High court to reconsider Guantanamo
In a surprise move, the Supreme Court agreed Friday to consider whether prisoners at Guantanamo Bay, Cuba, had been wrongly held for years without a fair chance to plead their innocence.
In a brief order before adjourning for the summer, the justices announced they would hear an appeal that in April they had refused to hear. The case asks whether “foreign citizens imprisoned indefinitely” by the U.S. military can go to federal court and, if so, whether their imprisonment amounts to “unlawful confinement” from which a federal judge might free them. The court is to hear arguments next term, which begins Oct. 1.
Court personnel said it had been 60 years since justices had rejected an appeal petition and then reversed themselves and voted to hear the claim.
The switch may reflect frustration among the court’s more liberal and centrist members over the Bush administration’s handling of the Guantanamo issue, according to civil liberties lawyers who have been battling with the government.
Three years ago, the court ruled that the hundreds of prisoners at the U.S. military facility in southern Cuba were entitled to a hearing before a neutral judge to challenge the government’s basis for holding them. In a rebuke to the high court, President Bush and the then-Republican-controlled Congress enacted a law to strip these “unlawful enemy combatants” of their right to be heard in the federal courts.
Friday’s order may signal that a majority of the justices are prepared to rule that the Constitution’s habeas corpus guarantee gives the Guantanamo detainees the right to go to court and contest the government’s reason for holding them.
“The Supreme Court, along with the rest of the nation, should be sick and tired of what it’s seeing in Guantanamo,” said Matthew MacLean, an attorney for four Kuwaiti detainees at the prison. “It’s anybody’s guess what changed the Supreme Court’s mind, but I hope the justices are seeing the discomfort that so many people in this country and abroad have with Guantanamo.”
White House National Security Council spokesman Gordon Johndroe reacted to the justices’ announcement by saying: “We did not think that court review at this time was necessary, but we are confident in our legal position.”
The prison may be closed before the court acts. Defense Secretary Robert M. Gates has said he would like to move the detainees to another location, and congressional Democrats have threatened to cut off funding for the current facility.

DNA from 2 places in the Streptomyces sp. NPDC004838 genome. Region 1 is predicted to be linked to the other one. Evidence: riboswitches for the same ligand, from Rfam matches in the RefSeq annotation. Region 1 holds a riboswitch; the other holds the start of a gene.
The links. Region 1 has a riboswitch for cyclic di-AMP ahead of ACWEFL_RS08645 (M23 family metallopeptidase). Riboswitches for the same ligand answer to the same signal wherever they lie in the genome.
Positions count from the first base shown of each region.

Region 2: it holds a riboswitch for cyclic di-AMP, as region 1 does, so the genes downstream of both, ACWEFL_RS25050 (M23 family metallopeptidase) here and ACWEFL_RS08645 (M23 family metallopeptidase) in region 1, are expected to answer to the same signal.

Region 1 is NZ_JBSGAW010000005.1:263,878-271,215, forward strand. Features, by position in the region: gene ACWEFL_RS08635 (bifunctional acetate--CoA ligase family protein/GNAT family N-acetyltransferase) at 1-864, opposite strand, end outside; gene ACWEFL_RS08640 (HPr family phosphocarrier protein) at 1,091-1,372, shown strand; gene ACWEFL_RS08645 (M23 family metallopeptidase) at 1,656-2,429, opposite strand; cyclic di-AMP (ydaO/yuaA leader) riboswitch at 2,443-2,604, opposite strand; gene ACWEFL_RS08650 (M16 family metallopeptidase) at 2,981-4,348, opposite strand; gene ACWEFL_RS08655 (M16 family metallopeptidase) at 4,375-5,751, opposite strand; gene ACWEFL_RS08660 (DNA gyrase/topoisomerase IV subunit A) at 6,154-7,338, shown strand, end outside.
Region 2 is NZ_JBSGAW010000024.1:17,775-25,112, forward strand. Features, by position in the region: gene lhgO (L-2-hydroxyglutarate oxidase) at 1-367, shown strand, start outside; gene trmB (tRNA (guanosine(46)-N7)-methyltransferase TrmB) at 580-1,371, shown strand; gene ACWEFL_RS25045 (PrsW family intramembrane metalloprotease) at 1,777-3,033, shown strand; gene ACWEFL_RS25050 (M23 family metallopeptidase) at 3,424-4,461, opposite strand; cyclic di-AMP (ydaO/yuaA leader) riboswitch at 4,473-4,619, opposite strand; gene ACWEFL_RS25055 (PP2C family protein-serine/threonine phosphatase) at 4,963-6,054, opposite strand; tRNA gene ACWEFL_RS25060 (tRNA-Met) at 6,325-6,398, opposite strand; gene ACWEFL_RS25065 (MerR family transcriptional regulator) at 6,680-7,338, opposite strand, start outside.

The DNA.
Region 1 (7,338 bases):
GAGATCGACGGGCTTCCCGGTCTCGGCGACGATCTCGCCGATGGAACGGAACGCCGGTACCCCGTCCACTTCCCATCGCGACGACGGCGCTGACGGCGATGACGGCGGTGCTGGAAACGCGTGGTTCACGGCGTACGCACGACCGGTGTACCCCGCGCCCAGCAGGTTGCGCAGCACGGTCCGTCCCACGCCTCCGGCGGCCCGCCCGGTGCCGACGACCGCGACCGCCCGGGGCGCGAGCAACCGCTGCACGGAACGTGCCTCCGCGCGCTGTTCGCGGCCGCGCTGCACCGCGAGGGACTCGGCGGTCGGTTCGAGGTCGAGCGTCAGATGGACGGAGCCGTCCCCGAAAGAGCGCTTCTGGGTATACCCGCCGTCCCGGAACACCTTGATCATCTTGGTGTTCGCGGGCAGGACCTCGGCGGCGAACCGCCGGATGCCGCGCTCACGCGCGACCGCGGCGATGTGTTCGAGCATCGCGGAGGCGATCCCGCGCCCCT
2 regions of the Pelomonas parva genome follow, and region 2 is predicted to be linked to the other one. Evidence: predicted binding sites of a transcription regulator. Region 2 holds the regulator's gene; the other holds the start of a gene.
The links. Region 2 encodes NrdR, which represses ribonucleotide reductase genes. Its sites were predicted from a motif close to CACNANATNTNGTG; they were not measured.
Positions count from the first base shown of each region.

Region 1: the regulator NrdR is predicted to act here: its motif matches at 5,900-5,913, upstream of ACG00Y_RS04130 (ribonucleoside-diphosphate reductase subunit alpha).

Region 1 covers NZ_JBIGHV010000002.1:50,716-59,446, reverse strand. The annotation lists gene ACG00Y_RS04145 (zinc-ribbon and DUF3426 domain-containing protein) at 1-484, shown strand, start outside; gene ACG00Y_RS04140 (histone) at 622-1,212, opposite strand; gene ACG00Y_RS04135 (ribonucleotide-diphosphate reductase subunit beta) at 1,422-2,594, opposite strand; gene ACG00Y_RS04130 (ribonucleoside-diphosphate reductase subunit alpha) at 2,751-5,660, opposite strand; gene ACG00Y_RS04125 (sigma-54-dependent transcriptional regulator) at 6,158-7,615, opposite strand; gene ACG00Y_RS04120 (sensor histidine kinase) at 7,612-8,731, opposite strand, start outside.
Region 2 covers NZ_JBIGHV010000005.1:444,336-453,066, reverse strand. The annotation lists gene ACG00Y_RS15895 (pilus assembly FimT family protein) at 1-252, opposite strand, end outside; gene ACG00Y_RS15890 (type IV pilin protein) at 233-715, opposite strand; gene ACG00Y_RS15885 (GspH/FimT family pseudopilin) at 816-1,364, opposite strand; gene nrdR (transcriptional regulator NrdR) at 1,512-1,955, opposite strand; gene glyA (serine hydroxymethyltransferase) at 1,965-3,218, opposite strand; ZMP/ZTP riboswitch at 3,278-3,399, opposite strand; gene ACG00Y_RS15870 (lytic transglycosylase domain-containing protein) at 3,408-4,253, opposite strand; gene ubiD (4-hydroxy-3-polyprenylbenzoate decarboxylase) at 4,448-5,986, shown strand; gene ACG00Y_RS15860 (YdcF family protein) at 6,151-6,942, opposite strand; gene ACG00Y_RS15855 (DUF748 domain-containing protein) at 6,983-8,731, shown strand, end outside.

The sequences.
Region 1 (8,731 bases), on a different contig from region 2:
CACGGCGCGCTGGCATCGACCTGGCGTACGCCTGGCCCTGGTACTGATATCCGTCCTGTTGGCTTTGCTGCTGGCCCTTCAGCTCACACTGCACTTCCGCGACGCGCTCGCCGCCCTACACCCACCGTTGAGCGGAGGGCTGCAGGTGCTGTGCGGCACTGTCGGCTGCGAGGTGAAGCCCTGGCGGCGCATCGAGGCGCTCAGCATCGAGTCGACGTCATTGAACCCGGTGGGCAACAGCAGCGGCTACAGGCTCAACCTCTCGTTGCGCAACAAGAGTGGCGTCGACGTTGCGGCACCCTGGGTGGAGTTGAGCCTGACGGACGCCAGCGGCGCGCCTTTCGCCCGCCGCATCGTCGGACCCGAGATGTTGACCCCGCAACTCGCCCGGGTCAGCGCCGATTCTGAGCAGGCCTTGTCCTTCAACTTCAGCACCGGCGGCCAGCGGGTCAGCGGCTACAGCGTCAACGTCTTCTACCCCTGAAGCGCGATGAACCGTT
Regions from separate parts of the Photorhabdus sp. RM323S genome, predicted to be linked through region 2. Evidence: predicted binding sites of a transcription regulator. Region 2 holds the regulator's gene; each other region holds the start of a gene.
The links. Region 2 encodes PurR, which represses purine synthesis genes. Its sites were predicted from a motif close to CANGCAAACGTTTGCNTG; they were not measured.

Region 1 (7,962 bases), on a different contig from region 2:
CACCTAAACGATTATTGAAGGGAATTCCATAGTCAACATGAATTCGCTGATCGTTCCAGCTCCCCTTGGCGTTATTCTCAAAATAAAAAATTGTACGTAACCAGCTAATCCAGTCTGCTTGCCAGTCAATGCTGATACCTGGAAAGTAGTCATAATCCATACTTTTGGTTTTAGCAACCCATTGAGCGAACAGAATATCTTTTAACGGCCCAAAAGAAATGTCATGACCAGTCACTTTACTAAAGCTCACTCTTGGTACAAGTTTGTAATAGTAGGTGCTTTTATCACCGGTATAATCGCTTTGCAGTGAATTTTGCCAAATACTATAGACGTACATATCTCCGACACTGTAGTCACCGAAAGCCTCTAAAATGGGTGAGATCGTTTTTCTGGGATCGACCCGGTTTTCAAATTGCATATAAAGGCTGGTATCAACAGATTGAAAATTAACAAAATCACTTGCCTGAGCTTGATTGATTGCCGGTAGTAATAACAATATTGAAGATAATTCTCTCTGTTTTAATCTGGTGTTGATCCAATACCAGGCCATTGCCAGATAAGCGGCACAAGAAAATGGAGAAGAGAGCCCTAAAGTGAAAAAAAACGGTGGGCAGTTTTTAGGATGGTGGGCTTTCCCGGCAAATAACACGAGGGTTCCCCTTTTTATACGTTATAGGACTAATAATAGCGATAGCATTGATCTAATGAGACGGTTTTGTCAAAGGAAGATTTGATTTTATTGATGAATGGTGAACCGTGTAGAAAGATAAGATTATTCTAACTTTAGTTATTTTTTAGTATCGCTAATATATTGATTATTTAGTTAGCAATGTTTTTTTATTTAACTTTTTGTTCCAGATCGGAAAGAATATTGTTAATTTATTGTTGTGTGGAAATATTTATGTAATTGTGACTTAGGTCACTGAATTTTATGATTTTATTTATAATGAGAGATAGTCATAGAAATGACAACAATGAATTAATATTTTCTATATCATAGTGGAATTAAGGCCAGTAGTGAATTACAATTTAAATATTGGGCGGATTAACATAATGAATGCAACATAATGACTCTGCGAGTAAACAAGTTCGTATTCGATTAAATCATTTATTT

Despite years of legal skirmishing, little progress has been made in establishing a system for deciding who is a dangerous foreign fighter who should be held prisoner.
Although former Defense Secretary Donald H. Rumsfeld once described the Guantanamo prisoners as the “worst of the worst,” many of them have been released.
Since terrorism suspects were first brought to Guantanamo five years ago, the Bush administration has argued that foreign fighters who are not part of a regular army have no rights in American law and also are not prisoners of war entitled to rights under the Geneva Convention.
However, in response to the high court’s 2004 ruling, the Pentagon did agree to review the status of each prisoner held at Guantanamo.
During a Combatant Status Review Tribunal, three military officers examine the evidence. The detainee does not have a lawyer.
Last week, an Army lawyer who has participated in several such hearings questioned their fairness. Lt. Col. Stephen Abraham filed a sworn statement in one appeal before the Supreme Court that said officers were pressured to rule in favor of keeping the detainees in prison as “enemy combatants.”
“I certainly think the Abraham declaration proves what everyone has long surmised, that the CSRT process is just a kangaroo court that doesn’t provide any meaningful review,” said David Cynamon, the lead attorney in one of the cases the high court will consider, Al Odah vs. Bush. “It seems to be the straw that broke the camel’s back.”
Cynamon’s client, a Kuwaiti named Fawzi Al Odah, has been held for six years with no charges filed against him.
The case has been consolidated with another involving six Algerian men who lived in Bosnia in the 1990s. They were arrested by Bosnian police in 2001 on suspicion of involvement in terrorism, but the following year the Supreme Court of Bosnia and Herzegovina ordered them released for lack of evidence.
They were immediately taken into custody by the U.S. military, shackled, put under hoods and shipped to Guantanamo, where they have been held since.
The lead plaintiff, Lakhdar Boumediene, was kept in a cold cell and deprived of sleep for 13 consecutive days, according to a report by the Center for Constitutional Rights, an advocacy group representing a number of the detainees.
In April, three of the court’s liberal justices -- Stephen G. Breyer, David H. Souter and Ruth Bader Ginsburg -- voted to hear the pair of Guantanamo cases. Justices John Paul Stevens and Anthony M. Kennedy said they were willing to wait while the detainees and their lawyers went through an appeal process created by Congress, but the justices agreed that the issues involved were important.
The lawyers for Boumediene and Al Odah petitioned the justices to reconsider, because their clients faced many months of appeals that would almost certainly fail.
Friday’s order did not say who voted to take up the case, but the lawyers involved assumed that Stevens and Kennedy had supplied the fourth and fifth votes.
Savage reported from Washington and Williams from Miami.